Mon, Nov 28, 2011 - Page 8 News List

US confronts China in Asia-Pacific

By Sushil Seth

The US and Japan are already close military allies and their alliance has been further beefed up over the past few years.

China and Japan also have competing maritime claims in the East China Sea that have led to naval skirmishes.

At the same time, the Korean Peninsula remains a live-wire, with North Korea unwilling to give up its nuclear capability. Though China is opposed to North Korea’s nuclear ambitions, it is not inclined to use its leverage to lean on Pyongyang.

Taiwan is another hot-button issue, with China claiming it as its own territory and asserting its right to take military action in the event of a declaration of independence.

China’s claim to sovereignty over the South China Sea is creating a general sense of unease that Beijing could interfere with open sea lanes.

These competing claims mean that the Asia-Pacific is a potential time bomb.

The South China Sea was discussed at the just-concluded ASEAN summit in Bali against China’s wishes, and is likely to be included on the agenda in future summits.

Beijing prefers to discuss such issues bilaterally with those countries that have competing claims. This approach would allow it to bring its considerable powers of persuasion to bear on each country individually.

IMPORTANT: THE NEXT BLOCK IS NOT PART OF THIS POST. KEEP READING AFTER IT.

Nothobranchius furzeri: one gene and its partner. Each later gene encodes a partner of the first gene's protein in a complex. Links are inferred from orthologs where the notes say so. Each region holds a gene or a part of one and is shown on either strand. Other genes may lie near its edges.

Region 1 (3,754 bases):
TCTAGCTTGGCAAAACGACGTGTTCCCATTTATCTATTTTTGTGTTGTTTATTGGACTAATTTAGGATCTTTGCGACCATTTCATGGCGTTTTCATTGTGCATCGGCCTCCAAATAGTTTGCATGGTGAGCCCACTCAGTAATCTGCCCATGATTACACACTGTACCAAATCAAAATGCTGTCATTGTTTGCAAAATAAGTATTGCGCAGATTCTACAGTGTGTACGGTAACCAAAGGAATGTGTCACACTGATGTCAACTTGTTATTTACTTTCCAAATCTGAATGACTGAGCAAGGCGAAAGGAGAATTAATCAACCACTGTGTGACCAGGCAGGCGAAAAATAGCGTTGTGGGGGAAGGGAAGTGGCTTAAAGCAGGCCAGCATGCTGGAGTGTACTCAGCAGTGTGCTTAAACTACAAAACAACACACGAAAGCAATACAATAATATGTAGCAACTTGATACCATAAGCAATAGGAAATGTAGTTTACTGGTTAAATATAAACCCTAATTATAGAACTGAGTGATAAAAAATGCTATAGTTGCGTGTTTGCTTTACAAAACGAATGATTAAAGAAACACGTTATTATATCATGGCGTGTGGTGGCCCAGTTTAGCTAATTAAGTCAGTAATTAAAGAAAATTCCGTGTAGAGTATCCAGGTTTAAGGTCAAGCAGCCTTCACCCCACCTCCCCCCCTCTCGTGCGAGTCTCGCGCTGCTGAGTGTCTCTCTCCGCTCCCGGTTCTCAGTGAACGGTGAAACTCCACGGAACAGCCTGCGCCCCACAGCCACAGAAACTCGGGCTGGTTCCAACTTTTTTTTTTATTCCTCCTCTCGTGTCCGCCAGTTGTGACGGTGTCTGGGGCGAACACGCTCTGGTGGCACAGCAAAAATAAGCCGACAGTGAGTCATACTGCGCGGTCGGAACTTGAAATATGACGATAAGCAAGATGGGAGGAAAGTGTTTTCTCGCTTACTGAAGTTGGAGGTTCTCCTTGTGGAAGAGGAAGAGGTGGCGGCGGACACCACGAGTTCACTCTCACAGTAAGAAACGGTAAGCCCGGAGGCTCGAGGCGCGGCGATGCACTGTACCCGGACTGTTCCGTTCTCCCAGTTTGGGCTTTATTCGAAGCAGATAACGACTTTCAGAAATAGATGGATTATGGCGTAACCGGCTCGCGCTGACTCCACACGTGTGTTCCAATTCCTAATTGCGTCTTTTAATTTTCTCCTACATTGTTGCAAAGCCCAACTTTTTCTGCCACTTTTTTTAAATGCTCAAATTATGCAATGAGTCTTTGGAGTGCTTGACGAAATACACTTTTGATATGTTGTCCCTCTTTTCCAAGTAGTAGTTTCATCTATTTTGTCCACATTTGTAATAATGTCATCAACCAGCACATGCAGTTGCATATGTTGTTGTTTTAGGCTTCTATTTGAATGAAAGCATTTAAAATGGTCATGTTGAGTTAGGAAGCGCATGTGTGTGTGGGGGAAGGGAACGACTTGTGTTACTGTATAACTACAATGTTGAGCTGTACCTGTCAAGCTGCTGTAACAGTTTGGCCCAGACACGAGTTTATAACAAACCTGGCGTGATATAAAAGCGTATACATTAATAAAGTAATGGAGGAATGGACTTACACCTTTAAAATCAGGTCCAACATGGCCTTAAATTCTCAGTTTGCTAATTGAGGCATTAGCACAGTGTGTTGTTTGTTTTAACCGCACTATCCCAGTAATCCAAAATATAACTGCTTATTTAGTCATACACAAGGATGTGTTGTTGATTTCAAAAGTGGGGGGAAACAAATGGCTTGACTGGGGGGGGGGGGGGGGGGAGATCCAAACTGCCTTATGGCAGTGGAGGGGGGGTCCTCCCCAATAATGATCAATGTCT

Beijing considers the US an external entity that has absolutely no role to play in regional disputes. The US, of course, is determined to raise its Pacific profile and remind China that it has always been a Pacific power.

In other words, the US decision to make Asia-Pacific policy a priority unavoidably complicates US-China relations.

Australia finds itself right in the middle of this evolving situation, as a willing, if not enthusiastic, partner of US policy to contain Beijing.

China’s People’s Daily warned Australia that it cannot play both sides of the coin and hope to maximize economic gains from its booming trade relationship with China while choosing to side strategically with the US.

“Australia surely cannot play China for a fool. It is impossible for China to remain detached, no matter what Australia does to undermine its security,” the paper said.

More importantly, Obama’s attempts to revitalize the US’ Asia policy go beyond Australia. In a way, the gloves are off and the US is telling China that it will make a determined stand in the Asia-Pacific region to stave off Beijing’s push into the region and efforts to push out the US.

In order to achieve this goal, the US will have to foster new and reinforce old military and strategic ties with those countries that have maritime disputes with China or are otherwise keen to use the US as a countervailing force to China.

How the US-China competition for power will unfold is anybody’s guess. One thing is certain — the Pacific Ocean is unlikely to live up to its name as this new power game unfolds.

Sushil Seth is a commentator based in Australia.

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